Some fields in :PEP:`345` have to comply with the version number specification
 defined in :PEP:`386`.  When they don't comply, a warning is emitted::
 
-    >>> from distlib.metadata import Metadata
-    >>> metadata = Metadata()
-    >>> metadata['Requires-Dist'] = ['Funky (Groovie)']
-    "Funky (Groovie)" is not a valid predicate
-    >>> metadata['Requires-Dist'] = ['Funky (1.2)']
-    >>>
+   >>> from distlib.metadata import Metadata
+   >>> metadata = Metadata()
+   >>> metadata['Requires-Dist'] = ['Funky (Groovie)']
+   "Funky (Groovie)" is not a valid predicate
+   >>> metadata['Requires-Dist'] = ['Funky (1.2)']
+   >>>
 
 See also :mod:`distlib.version`.
 
    Interpret a marker and return a boolean result depending on the environment.
    Example::
 
-    >>> interpret("python_version > '1.0'")
-    True
-    >>>
+      >>> interpret("python_version > '1.0'")
+      True
+      >>>
 

docs/migration.rst

 ~~~~~~~~~~~~~~~~~~~~~
 
 ``resource_exists(package, resource_name)``
-    ``finder(package).find(resource_name) is not None``
+   ``finder(package).find(resource_name) is not None``
 
 ``resource_stream(package, resource_name)``
-    ``finder(package).find(resource_name).as_stream()``
+   ``finder(package).find(resource_name).as_stream()``
 
 ``resource_string(package, resource_name)``
-    ``finder(package).find(resource_name).bytes``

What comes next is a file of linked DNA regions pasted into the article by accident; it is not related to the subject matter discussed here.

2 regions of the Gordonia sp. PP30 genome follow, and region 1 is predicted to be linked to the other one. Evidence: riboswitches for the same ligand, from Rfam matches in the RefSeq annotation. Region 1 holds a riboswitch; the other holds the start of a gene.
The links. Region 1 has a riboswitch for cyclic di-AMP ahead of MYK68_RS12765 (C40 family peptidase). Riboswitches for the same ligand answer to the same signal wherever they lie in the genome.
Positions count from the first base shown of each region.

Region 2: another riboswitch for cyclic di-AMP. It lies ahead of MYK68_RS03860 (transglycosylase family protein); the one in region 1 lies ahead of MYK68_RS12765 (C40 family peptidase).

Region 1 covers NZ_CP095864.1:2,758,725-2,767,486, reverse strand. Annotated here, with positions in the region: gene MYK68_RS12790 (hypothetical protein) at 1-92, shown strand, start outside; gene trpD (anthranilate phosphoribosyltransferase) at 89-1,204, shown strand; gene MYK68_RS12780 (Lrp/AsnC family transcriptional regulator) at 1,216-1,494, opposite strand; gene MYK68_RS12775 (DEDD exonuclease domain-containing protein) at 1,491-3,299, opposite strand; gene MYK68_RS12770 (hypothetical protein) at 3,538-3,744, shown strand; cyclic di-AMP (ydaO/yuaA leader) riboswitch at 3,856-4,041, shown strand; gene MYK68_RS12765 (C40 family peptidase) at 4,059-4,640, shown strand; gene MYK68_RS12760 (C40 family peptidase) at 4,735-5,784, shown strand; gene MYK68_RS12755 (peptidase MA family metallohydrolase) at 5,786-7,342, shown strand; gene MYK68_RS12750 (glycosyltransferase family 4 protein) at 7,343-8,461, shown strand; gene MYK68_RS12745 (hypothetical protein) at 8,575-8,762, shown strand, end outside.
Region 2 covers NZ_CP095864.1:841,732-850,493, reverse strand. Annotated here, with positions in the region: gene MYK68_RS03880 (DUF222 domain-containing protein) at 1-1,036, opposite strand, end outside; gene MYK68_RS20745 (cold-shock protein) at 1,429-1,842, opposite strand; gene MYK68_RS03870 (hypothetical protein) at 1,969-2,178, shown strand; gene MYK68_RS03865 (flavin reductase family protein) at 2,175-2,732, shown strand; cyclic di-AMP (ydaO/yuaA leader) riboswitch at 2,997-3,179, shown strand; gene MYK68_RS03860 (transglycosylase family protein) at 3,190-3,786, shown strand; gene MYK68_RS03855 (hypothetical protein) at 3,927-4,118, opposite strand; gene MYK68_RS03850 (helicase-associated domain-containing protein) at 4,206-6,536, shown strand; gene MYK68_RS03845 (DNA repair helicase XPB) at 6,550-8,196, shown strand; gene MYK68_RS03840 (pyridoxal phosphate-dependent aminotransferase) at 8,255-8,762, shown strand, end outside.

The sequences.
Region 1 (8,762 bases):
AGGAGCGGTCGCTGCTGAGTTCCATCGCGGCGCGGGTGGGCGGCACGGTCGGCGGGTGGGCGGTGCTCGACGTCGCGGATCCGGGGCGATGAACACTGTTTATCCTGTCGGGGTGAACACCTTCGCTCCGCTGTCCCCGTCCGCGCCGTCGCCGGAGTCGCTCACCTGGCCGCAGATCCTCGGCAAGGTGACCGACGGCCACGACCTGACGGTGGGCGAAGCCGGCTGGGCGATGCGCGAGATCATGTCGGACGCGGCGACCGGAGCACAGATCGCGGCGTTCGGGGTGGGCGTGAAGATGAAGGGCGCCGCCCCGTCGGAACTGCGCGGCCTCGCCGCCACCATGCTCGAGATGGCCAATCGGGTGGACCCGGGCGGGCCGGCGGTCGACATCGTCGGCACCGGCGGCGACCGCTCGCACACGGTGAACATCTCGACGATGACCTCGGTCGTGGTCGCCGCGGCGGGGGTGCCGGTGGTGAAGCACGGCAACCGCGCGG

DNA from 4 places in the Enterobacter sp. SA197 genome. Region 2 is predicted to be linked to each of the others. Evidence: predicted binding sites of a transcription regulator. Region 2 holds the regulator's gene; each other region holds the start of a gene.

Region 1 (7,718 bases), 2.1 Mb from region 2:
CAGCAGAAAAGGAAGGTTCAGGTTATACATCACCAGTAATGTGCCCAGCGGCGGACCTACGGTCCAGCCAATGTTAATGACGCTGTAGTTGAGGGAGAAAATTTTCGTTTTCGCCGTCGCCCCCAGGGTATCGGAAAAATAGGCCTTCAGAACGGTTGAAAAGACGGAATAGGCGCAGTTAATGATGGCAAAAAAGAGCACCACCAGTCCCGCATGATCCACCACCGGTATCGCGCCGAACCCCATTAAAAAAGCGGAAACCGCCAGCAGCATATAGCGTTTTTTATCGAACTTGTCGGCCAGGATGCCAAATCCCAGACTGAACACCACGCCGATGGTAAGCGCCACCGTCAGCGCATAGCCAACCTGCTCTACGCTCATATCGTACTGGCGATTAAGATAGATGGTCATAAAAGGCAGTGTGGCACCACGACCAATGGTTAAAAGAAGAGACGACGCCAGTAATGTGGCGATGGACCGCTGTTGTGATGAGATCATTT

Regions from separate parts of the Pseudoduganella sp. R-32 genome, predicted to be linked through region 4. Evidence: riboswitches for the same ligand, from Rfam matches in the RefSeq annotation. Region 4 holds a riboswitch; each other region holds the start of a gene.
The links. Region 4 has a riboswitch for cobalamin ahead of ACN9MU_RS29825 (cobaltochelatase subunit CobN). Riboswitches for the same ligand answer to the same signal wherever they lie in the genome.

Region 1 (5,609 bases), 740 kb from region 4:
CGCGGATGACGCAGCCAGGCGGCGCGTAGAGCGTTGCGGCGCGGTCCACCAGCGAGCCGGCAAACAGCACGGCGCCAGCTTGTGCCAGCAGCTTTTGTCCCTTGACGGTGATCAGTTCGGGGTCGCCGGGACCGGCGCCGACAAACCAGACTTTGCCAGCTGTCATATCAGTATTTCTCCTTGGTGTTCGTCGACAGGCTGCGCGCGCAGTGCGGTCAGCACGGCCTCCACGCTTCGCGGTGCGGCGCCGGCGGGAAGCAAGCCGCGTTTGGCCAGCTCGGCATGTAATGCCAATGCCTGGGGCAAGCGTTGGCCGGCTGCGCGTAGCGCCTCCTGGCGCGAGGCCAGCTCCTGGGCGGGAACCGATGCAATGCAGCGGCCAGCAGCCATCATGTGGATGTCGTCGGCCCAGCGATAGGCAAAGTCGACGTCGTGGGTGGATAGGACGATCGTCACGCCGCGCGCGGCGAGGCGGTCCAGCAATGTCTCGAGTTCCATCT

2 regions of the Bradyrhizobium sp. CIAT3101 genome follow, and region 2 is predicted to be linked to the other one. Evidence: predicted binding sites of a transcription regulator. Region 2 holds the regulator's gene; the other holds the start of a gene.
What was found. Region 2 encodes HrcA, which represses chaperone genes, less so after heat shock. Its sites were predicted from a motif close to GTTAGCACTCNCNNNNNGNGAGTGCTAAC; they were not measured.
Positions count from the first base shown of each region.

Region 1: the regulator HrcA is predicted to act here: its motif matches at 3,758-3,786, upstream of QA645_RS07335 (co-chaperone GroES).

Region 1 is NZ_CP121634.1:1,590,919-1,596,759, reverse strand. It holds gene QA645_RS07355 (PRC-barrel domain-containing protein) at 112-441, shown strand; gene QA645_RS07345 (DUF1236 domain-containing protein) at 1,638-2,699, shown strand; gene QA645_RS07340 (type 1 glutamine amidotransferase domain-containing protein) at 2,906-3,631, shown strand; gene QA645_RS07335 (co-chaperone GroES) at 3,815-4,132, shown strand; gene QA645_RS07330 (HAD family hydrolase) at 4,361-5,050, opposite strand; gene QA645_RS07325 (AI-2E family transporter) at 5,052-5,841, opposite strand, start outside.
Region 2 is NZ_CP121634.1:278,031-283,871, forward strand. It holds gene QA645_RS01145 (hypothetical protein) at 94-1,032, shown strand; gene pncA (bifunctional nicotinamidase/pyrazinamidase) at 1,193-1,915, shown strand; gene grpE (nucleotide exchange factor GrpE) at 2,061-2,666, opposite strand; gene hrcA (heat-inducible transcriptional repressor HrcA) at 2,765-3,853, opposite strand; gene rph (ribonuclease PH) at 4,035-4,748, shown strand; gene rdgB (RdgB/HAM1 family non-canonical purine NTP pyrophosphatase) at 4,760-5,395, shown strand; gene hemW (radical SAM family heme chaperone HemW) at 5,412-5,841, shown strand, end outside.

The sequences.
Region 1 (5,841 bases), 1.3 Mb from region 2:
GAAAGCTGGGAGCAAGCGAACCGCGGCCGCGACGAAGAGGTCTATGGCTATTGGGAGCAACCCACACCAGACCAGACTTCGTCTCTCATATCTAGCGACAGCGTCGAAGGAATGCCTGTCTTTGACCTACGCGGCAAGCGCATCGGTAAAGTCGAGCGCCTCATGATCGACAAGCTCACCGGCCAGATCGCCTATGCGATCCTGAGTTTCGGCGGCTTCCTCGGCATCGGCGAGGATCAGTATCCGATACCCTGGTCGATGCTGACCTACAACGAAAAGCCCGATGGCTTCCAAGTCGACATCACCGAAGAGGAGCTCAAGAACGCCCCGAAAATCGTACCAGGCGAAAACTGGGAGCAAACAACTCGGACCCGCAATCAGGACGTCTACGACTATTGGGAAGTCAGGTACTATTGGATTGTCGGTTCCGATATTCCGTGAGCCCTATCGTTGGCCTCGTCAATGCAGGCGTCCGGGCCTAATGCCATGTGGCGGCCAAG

+   ``finder(package).find(resource_name).bytes``
 
 ``resource_isdir(package, resource_name)``
-    ``finder(package).find(resource_name).is_container``
+   ``finder(package).find(resource_name).is_container``
 
 ``resource_listdir(package, resource_name)``
-    ``finder(package).find(resource_name).resources``
+   ``finder(package).find(resource_name).resources``
 
 Resource extraction
 ~~~~~~~~~~~~~~~~~~~
 
 ``resource_filename(package, resource_name)``
-    ``finder(package).find(resource_name).file_path``
+   ``finder(package).find(resource_name).file_path``
 
 ``set_extraction_path(extraction_path)``
-    This has no direct analogue, but you can achieve equivalent results by
-    doing something like the following::
+   This has no direct analogue, but you can achieve equivalent results by
+   doing something like the following::
 
-        from distlib import resources
+    from distlib import resources
 
-        resources.cache = resources.Cache(extraction_path)
+    resources.cache = resources.Cache(extraction_path)
 
-    before accessing the ``file_path`` property of any :class:`Resource`.
-    Note that if you have accessed the ``file_path`` property for a resource
-    *before* doing this, the cache may already have extracted files.
+   before accessing the ``file_path`` property of any :class:`Resource`.
+   Note that if you have accessed the ``file_path`` property for a resource
+   *before* doing this, the cache may already have extracted files.